In contexts involving special security or compliance considerations, test clouds don’t cut it.
We’re living in the age of the cloud, and cloud-based solutions often seem to be the best way to meet IT requirements. That’s certainly true in the realm of mobile software testing, where businesses routinely turn device clouds – meaning collections of mobile devices that developers can connect to remotely to run tests – to gain access to the devices they need to test their software on.
Sometimes, though, cloud-based testing isn’t ideal. Testing using local or on-premises devices is better because it’s more secure, it simplifies compliance requirements or both.
To prove the point, let’s look at two use cases for local device testing that remain as important as ever, even in today’s cloud-centric world.
Local device testing for finance
In the finance industry, security and data privacy are paramount. That means, among other things, that developers and Quality Assurance (QA) teams are often wary of connecting their software development environments to third-party testing clouds. Doing so would require them to expose their backend systems – and, potentially, private data – to infrastructure owned by someone else. And no matter how much they may trust device cloud providers, it’s just hard to justify the security risks of connecting to third-party testing platforms when there is an alternate solution.
The alternate solution is to set up testing environments where both the devices and the testing software operate solely within a finance business’s own IT estate. This approach makes it possible to disconnect tests from the Internet completely, which virtually eliminates concerns related to security and data privacy.
Importantly, local testing for finance businesses doesn’t mean that the companies have to acquire all of the devices they need for testing purposes on their own. They can obtain them from a testing device platform that supports local testing by providing businesses with unmodified devices on demand. The businesses can then deploy the devices within their own IT environments and run their tests on them. That way, companies have easy access to whichever devices they need to support while still enjoying the security of local testing.
As businesses in the finance sector become ever more wary of security risks while simultaneously expanding their use of mobile software, local device testing provides a means of squaring the circle between expansive device coverage and high-security needs.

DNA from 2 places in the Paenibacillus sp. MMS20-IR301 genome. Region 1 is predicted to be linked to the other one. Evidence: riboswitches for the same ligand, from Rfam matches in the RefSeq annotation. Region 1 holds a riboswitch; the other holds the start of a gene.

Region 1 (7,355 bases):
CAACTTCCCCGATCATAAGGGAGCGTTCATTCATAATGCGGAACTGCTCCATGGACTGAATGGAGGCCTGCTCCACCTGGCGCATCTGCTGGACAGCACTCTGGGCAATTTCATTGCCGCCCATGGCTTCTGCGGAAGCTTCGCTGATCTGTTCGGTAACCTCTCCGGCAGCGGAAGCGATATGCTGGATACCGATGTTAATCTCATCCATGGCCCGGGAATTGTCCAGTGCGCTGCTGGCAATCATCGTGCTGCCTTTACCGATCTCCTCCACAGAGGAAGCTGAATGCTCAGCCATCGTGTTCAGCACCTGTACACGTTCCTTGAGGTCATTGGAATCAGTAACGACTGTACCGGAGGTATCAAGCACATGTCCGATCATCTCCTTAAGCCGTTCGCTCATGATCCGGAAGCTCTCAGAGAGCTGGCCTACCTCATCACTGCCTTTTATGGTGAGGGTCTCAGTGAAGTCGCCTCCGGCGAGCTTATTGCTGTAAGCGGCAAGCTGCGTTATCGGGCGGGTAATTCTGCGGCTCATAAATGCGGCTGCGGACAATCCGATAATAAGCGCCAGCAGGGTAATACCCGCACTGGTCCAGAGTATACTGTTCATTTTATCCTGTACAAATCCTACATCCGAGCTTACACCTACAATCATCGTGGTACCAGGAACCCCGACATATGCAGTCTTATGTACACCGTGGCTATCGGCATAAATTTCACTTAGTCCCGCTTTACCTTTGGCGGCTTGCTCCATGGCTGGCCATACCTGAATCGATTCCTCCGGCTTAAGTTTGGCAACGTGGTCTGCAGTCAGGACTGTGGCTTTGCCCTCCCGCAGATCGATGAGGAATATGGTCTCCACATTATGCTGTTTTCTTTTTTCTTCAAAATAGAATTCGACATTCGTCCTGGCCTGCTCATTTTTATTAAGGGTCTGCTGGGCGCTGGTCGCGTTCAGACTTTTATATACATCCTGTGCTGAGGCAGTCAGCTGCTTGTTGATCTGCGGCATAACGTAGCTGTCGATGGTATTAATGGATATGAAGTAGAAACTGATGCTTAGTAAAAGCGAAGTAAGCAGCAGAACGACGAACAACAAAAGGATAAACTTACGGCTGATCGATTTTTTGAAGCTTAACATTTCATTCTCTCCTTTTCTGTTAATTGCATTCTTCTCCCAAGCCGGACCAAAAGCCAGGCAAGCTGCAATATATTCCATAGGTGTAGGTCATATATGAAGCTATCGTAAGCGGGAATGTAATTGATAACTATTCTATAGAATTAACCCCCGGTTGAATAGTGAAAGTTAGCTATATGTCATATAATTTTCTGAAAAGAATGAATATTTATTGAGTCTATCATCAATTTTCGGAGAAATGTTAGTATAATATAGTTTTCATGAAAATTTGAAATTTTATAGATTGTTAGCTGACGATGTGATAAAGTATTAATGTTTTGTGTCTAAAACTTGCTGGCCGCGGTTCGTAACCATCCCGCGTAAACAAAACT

Using on-premises devices for testing healthcare apps
A second compelling use case for running tests on devices that are deployed locally involves healthcare apps. In this context, the impetus behind on-premises testing isn’t about security as much as ensuring that tests reliably surface all potential software problems before the software is deployed for actual end-users.
That’s important because bugs in many of the mobile apps that healthcare companies use today could literally have a life-or-death impact. Consider, for instance, pacemaker monitors that connect to mobile phones to transmit patient data to healthcare providers. If these apps don’t perform reliably, they could generate erroneous data, leading healthcare providers to make decisions that harm patients. Or they could simply fail to work at all due to issues like an incompatibility between an app and a particular kind of smartphone, leaving doctors without critical information they need to treat patients.
Plus, because devices like pacemaker monitors are designed to be used by patients in their homes, there is typically no professional IT staff on hand to oversee proper use of the devices or to troubleshoot problems. The developers of apps that connect to these devices need to be 100 percent sure that the apps work as they’re supposed to without expert supervision.
To meet this high standard, app development teams need to be able to test healthcare software under conditions that fully simulate real-world use. And for that, they require the ability to deploy devices locally and connect them to monitors, just as patients would when using the monitors in the real world. Developers can’t use cloud-based testing for this purpose because it doesn’t emulate actual usage conditions well enough.
The fact that testing teams need to be able to demonstrate thorough test coverage is another factor to consider. Healthcare industry regulators like the F.D.A., which defines specific requirements for software testing, can demand that businesses deliver test logs to prove that their apps successfully passed the tests necessary to guarantee effective functionality. In a testing cloud, businesses may not have access to all of the necessary evidence to demonstrate this type of testing compliance because they lack direct access to test devices. But on-premises, they have full control and a complete ability to compile the evidence necessary to demonstrate compliance with testing requirements.
To be clear, there is nothing wrong at all with cloud-based mobile testing. For many testing use cases, running some or all tests on device clouds is the simplest and most efficient way to achieve maximum test coverage.
But in contexts that involve special security or compliance considerations, such as testing for finance and healthcare apps, test clouds don’t cut it. Businesses need the ability to run tests on local devices within their own IT environments. The cloud is great, but it has its limitations, and many modern testing strategies are incomplete if they depend on cloud-based test infrastructure alone.
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